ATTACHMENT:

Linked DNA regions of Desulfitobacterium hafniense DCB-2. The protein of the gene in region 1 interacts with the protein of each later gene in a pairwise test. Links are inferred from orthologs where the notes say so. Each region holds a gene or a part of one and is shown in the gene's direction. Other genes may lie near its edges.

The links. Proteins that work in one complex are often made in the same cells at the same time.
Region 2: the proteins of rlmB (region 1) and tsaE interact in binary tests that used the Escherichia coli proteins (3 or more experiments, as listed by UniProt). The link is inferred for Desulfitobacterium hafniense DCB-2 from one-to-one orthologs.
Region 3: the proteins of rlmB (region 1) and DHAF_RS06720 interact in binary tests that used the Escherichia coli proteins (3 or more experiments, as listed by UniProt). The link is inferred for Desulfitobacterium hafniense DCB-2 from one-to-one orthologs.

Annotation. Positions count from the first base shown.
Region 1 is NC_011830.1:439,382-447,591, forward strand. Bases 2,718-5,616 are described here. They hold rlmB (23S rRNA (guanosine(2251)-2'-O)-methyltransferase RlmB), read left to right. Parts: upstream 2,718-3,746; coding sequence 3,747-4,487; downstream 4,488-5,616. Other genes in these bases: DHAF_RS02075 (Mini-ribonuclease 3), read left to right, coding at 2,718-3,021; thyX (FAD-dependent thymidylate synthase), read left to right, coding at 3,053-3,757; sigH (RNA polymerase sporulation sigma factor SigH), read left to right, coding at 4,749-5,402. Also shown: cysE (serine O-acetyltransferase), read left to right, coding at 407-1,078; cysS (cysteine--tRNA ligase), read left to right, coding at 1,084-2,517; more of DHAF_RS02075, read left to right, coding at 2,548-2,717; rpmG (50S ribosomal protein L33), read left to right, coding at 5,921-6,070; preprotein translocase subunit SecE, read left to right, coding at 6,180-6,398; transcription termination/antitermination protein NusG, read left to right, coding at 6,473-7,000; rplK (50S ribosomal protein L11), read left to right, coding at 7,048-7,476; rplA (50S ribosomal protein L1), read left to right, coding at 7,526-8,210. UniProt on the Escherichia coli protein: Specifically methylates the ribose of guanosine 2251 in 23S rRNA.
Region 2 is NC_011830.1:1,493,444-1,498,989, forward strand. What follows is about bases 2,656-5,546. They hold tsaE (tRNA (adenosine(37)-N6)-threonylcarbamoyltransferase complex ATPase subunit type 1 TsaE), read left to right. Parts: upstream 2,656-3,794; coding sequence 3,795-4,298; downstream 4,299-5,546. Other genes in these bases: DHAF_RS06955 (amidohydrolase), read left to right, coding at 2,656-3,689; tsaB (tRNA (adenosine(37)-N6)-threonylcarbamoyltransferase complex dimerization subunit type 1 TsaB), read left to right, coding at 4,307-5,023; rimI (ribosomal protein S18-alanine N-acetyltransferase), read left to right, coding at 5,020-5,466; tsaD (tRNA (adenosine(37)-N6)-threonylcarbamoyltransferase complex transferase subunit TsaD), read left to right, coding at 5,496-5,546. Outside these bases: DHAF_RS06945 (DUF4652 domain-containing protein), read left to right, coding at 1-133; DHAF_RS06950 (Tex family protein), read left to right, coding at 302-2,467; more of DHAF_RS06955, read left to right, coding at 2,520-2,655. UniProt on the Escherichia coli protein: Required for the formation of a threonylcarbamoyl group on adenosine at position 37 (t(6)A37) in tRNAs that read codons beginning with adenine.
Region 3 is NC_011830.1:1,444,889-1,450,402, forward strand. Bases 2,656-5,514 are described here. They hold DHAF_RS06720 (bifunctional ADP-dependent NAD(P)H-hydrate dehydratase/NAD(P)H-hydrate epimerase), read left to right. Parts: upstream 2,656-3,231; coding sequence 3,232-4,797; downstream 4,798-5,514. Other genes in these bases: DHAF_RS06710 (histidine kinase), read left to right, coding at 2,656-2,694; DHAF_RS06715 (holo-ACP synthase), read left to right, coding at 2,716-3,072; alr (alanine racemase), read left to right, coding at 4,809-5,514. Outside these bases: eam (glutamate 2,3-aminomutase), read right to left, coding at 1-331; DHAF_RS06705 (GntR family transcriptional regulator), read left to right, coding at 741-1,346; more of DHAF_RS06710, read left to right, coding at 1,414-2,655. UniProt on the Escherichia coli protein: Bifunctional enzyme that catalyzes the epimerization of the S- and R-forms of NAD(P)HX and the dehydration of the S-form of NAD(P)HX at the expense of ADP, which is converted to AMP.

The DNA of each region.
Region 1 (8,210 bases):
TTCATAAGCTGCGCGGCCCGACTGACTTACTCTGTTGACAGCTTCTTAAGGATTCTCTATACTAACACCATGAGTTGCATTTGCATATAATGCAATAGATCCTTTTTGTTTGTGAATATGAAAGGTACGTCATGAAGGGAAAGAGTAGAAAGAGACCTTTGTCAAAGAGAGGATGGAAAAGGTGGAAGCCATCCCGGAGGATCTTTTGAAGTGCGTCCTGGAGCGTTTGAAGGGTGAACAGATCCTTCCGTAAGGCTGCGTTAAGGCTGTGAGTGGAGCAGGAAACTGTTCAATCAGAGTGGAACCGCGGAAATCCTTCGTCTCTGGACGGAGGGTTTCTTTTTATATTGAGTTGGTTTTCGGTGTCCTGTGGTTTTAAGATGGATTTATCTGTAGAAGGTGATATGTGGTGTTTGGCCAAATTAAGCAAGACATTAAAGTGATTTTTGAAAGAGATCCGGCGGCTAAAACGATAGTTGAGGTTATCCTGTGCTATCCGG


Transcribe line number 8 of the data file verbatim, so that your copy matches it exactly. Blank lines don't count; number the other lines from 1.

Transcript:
Region 3 is NC_011830.1:1,444,889-1,450,402, forward strand. Bases 2,656-5,514 are described here. They hold DHAF_RS06720 (bifunctional ADP-dependent NAD(P)H-hydrate dehydratase/NAD(P)H-hydrate epimerase), read left to right. Parts: upstream 2,656-3,231; coding sequence 3,232-4,797; downstream 4,798-5,514. Other genes in these bases: DHAF_RS06710 (histidine kinase), read left to right, coding at 2,656-2,694; DHAF_RS06715 (holo-ACP synthase), read left to right, coding at 2,716-3,072; alr (alanine racemase), read left to right, coding at 4,809-5,514. Outside these bases: eam (glutamate 2,3-aminomutase), read right to left, coding at 1-331; DHAF_RS06705 (GntR family transcriptional regulator), read left to right, coding at 741-1,346; more of DHAF_RS06710, read left to right, coding at 1,414-2,655. UniProt on the Escherichia coli protein: Bifunctional enzyme that catalyzes the epimerization of the S- and R-forms of NAD(P)HX and the dehydration of the S-form of NAD(P)HX at the expense of ADP, which is converted to AMP.